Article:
February: The Five Greatest Things That Happened in the History of Marketing… This Month

Didn’t we just award the top five marketing moments in the history of January? Now that we are another month down (and how did that go by so fast?), let’s assess and award exactly what happened in the media, marketing and advertising worlds this month. Now, it’s time to award the most emotional, the nastiest (but perhaps genius), the most relatable, the most threatening, and the most controversial marketing and brand moments that February gave us. Let’s get started!

We saw brands, and ourselves, become more sensitive to the death of Kobe Bryant and his daughter, Gianna.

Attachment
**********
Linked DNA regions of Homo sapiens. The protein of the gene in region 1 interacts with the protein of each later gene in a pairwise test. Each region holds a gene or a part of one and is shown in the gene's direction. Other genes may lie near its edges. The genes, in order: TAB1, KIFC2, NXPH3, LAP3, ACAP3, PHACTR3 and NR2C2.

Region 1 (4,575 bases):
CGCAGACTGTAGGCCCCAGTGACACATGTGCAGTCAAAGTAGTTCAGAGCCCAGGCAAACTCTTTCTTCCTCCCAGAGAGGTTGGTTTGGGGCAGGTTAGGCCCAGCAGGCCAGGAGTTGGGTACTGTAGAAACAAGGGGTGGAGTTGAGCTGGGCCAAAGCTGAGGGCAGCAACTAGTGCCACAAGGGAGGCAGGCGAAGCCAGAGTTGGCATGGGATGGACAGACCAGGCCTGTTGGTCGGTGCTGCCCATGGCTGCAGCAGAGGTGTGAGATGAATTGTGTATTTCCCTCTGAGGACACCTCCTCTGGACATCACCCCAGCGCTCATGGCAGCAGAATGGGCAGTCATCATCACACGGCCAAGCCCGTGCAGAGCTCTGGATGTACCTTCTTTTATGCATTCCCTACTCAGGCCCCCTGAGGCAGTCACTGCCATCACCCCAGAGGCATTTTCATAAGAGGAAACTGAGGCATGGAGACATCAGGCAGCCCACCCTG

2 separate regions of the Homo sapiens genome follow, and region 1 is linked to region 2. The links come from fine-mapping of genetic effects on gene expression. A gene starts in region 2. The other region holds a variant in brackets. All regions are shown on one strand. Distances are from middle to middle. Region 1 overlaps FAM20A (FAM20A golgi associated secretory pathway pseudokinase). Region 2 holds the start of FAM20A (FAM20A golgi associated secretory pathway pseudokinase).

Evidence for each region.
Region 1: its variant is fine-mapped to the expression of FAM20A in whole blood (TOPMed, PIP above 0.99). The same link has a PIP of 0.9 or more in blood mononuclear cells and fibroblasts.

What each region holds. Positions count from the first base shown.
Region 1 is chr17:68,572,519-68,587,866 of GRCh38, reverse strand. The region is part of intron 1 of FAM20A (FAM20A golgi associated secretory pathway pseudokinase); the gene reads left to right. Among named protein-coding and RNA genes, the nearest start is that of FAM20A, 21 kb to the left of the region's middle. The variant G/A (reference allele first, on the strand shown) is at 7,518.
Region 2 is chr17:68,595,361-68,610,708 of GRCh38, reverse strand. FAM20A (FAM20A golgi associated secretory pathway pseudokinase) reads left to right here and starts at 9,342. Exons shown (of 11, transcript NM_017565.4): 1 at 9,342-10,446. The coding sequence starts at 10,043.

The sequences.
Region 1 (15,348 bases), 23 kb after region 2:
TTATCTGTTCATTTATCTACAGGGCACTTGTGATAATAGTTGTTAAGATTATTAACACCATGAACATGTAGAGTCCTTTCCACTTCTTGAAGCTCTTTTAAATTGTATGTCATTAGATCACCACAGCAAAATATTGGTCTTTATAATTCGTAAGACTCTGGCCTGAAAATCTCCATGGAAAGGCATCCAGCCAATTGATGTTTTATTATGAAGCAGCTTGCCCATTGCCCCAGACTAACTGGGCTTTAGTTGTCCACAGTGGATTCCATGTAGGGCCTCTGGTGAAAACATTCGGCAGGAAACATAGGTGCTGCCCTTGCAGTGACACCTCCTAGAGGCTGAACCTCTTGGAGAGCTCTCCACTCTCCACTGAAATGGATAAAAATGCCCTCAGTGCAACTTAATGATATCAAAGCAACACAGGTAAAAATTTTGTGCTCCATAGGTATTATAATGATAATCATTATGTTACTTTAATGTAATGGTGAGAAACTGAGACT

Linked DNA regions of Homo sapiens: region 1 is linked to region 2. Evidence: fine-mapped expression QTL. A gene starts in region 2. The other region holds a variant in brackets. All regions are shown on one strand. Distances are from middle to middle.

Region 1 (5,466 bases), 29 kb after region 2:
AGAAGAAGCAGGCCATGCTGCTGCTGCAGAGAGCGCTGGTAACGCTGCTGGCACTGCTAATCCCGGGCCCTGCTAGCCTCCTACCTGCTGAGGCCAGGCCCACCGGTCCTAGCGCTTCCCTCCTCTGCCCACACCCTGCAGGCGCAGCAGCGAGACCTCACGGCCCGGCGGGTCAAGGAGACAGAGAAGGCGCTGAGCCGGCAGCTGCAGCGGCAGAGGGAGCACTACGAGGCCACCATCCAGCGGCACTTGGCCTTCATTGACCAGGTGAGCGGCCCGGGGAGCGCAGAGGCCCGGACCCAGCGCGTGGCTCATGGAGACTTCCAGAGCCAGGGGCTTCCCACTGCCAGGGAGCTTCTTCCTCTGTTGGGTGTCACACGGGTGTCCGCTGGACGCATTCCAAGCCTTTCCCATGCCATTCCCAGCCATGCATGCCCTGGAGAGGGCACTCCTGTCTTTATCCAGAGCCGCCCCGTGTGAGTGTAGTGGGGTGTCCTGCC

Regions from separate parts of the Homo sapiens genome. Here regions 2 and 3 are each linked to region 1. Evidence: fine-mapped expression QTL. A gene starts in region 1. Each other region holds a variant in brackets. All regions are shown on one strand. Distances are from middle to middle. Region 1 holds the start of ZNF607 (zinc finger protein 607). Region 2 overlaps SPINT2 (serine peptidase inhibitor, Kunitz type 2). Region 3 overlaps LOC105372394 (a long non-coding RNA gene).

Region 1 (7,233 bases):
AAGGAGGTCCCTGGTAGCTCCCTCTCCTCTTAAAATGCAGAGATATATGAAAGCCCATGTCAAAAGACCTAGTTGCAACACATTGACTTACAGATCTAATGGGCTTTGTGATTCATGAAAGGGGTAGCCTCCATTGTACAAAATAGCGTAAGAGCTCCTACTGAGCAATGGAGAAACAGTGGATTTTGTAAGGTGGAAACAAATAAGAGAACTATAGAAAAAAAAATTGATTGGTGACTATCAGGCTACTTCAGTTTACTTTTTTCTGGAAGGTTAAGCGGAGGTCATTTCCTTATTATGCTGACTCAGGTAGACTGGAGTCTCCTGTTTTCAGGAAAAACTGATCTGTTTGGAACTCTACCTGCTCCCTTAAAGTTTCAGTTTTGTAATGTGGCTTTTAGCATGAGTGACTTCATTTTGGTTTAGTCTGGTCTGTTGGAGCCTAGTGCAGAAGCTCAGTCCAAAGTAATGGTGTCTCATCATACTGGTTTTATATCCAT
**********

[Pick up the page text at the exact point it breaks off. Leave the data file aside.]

Last month, the world was shocked and saddened by the sudden death of Kobe and Gianna Bryant, and seven others, due to a tragic helicopter crash on January 26, 2020. In February, however, we saw the impact that the shock and grief had on not only each of us as sensitive human beings, but on all of us as consumers of media and advertising strategies and business professionals. Takes Planters as an example. As an extension of the spoofed and sudden death of Mr. Peanut, who was shown dying in a car crash in a new commercial released in January, Planters had planned on releasing a second part of the clip, which would air his funeral, during the Super Bowl. The ironic parallels to the helicopter crash, and unfortunate timing of the release date, caused Planters to make the decision to cut its paid media spend on this commercial due to its insensitivity.